The debate "Give your ideas on this philosophy" was started by
February 22, 2017, 7:32 pm.
5 people are on the agree side of this discussion, while 1 person is on the disagree side.
There needs to be more votes to see what the common perception is.
It looks like most of the people in this community are on the agreeing side of this statement.
thereal posted 12 arguments to the agreers part.
TheExistentialist posted 8 arguments to the disagreers part.
thereal, human and 3 visitors agree.
The last thing I'd like to bring up is the issue of "new ethical problems" and new information about ethical issues.
Addressing new problems is an extremely difficult process with religious ethics. If we look at something like genetic engineering, religious ethics can't address it. Religious texts also don't address the problem of consciousness. So we can't make any ethical claims about A.I. or any non-human intelligence. We can't make any claims about cloning, about human medical trials, etc...
Furthermore, you can't use science to inform religious ethics since we can't overturn the divine commands. So, if we discover something like a "gay gene", it would alter public perception of homosexuality, but it couldn't influence religious ethics. Technically, the breeding of Mules is against the bible (Do not mate different kinds of animals) however, science tells us there are perfectly valid reasons for us to engage in the practice of creating mules.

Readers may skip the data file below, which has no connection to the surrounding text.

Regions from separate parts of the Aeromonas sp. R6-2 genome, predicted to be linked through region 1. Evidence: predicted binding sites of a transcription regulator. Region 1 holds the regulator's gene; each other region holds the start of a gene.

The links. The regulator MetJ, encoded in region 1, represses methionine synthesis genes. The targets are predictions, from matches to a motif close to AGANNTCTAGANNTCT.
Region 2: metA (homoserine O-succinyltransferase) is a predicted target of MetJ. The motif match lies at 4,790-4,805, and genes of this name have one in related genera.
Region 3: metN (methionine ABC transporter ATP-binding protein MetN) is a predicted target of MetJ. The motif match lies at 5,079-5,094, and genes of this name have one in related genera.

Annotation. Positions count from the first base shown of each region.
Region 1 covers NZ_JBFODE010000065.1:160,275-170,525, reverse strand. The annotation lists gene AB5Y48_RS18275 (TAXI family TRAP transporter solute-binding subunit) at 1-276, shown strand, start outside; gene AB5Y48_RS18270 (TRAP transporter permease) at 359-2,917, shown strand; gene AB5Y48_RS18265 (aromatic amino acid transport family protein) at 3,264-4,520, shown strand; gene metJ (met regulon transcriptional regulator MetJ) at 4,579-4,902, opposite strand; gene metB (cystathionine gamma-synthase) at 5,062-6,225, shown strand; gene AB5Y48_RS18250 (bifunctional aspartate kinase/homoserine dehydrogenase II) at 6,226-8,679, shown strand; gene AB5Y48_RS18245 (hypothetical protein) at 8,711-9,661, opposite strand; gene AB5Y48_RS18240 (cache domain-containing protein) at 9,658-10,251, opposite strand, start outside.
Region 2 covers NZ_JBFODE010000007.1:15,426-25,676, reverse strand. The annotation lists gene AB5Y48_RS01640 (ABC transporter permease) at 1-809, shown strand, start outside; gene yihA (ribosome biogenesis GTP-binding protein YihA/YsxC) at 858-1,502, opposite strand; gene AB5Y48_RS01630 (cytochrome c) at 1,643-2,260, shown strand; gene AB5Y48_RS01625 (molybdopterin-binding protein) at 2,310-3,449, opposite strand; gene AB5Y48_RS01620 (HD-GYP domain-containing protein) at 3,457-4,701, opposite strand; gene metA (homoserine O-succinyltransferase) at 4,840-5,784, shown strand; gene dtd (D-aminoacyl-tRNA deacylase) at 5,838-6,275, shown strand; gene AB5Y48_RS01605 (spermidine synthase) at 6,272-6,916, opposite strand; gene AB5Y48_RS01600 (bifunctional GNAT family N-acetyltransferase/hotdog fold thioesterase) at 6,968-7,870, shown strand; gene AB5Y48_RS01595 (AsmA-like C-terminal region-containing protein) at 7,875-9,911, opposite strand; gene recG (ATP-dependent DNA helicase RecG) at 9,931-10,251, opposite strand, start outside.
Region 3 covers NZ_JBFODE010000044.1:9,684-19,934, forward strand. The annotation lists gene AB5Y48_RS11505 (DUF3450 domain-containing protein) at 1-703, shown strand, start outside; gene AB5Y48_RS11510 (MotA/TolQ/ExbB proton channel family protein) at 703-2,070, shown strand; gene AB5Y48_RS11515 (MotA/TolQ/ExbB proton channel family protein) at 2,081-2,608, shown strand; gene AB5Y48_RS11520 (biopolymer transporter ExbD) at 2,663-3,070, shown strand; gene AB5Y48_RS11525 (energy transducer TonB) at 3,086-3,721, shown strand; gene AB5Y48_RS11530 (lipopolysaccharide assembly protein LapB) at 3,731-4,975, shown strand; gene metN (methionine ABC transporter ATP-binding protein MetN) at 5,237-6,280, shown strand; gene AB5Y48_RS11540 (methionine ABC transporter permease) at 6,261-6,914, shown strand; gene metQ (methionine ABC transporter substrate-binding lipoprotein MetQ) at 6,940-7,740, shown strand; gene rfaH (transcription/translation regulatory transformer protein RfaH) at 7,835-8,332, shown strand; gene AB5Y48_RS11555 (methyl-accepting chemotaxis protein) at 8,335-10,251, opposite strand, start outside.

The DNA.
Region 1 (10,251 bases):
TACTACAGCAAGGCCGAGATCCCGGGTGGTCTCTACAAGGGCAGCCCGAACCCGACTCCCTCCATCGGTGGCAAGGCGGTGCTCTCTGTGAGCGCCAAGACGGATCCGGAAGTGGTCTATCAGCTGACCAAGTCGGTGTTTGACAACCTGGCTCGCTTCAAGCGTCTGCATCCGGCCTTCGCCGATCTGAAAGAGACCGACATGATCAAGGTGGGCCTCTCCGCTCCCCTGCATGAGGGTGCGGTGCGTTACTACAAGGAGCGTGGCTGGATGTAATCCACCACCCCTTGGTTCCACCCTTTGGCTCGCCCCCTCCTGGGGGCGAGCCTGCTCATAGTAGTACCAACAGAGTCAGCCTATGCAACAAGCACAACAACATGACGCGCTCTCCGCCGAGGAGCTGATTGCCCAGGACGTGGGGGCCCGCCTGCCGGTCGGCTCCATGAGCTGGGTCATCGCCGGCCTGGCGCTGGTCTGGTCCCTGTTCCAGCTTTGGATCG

The Bible tells us "'Do not wear clothing woven of two kinds of material", yet synthetic blends of materials have saved countless lives by providing better clothing.
Religious morality simply is too cumbersome to be useful when addressing new issues. It also makes erroneous claims like not eating shrimp which simply muddy the waters yet have no moral implication in the real world, but must be treated as moral acts when operating under a religious moral philosophy as the disobeying of even erroneous claims means you are violating the commandment of the source of morality (God).
Not having a way of addressing new issues either means that technological progress isn't subject to moral consideration (no constraints on gene manipulation) or it means such technologies can never be used (so no curing of genetic diseases through gene manipulation).
As for atheist morality: